A recent study shows that the hackers can guess the passwords of users by supervising their thoughts. The study also indicates that brainwave-sensing headsets need better security.
Electroencephalograph (EEG) headsets permit users to manage robotic toys and video games with the mind.
PhD student Ajaya Neupane, who was included in the experiment, has used one EEG headset presently obtainable online and one clinical-grade headset used for scientific investigate to display how easily a malicious software programme could passively eavesdrop on a user’s brainwaves.
Nitesh Saxena, associate professor from University of Alabama, “These emerging devices open immense opportunities for everyday users.”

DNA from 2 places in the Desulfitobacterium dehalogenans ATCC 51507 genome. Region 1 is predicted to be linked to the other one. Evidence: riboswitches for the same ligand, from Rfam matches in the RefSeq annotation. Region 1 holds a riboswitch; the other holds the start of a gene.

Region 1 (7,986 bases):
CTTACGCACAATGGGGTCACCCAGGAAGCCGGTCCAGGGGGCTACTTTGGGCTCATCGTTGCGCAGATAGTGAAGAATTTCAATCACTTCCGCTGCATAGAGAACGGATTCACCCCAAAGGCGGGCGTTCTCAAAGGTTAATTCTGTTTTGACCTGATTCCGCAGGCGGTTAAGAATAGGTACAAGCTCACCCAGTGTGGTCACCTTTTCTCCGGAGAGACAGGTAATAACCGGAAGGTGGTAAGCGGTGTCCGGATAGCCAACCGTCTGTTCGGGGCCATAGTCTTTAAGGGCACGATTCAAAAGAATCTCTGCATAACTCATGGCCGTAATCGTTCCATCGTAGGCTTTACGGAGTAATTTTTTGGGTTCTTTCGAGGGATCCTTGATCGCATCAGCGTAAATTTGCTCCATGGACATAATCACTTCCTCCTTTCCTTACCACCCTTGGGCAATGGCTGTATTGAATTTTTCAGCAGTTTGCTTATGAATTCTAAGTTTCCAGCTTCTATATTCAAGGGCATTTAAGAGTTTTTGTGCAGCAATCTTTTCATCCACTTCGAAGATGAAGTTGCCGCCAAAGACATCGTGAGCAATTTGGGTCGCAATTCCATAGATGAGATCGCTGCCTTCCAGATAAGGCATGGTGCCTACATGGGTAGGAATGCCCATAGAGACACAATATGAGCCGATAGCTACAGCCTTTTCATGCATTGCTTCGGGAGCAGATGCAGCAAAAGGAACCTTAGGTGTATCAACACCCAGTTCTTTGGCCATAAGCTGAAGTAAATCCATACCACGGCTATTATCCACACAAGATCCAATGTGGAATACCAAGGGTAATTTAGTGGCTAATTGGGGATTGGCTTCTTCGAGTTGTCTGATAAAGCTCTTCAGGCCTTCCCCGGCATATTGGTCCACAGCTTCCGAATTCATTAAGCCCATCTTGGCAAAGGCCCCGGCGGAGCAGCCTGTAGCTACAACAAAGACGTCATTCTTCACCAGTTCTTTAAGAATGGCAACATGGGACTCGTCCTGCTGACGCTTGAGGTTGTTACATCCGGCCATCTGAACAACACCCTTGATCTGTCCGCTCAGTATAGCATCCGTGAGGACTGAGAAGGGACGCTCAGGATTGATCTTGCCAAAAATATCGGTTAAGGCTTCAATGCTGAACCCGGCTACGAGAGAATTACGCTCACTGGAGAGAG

“However, they could also raise significant security and privacy threats as companies work to develop even more advanced brain-computer interface technology,” said Saxena.
Saxena also said, “In a real-world attack, a hacker could facilitate the training step required for the malicious programme to be most accurate, by requesting that the user enter a predefined set of numbers in order to restart the game after pausing it to take a break, similar to the way CAPTCHA is used to verify users when logging onto websites.”
According to reports, “During the study, the researchers asked 12 people to type a series of randomly generated PINs and passwords into a text box as if they were logging into an online account while wearing an EEG headset, in order for the software to train itself on the user’s typing and the corresponding brainwave.”
The team found that, after a user entered 200 characters, algorithms within the malicious software programme could make educated guesses about new characters the user entered by monitoring the EEG data recorded.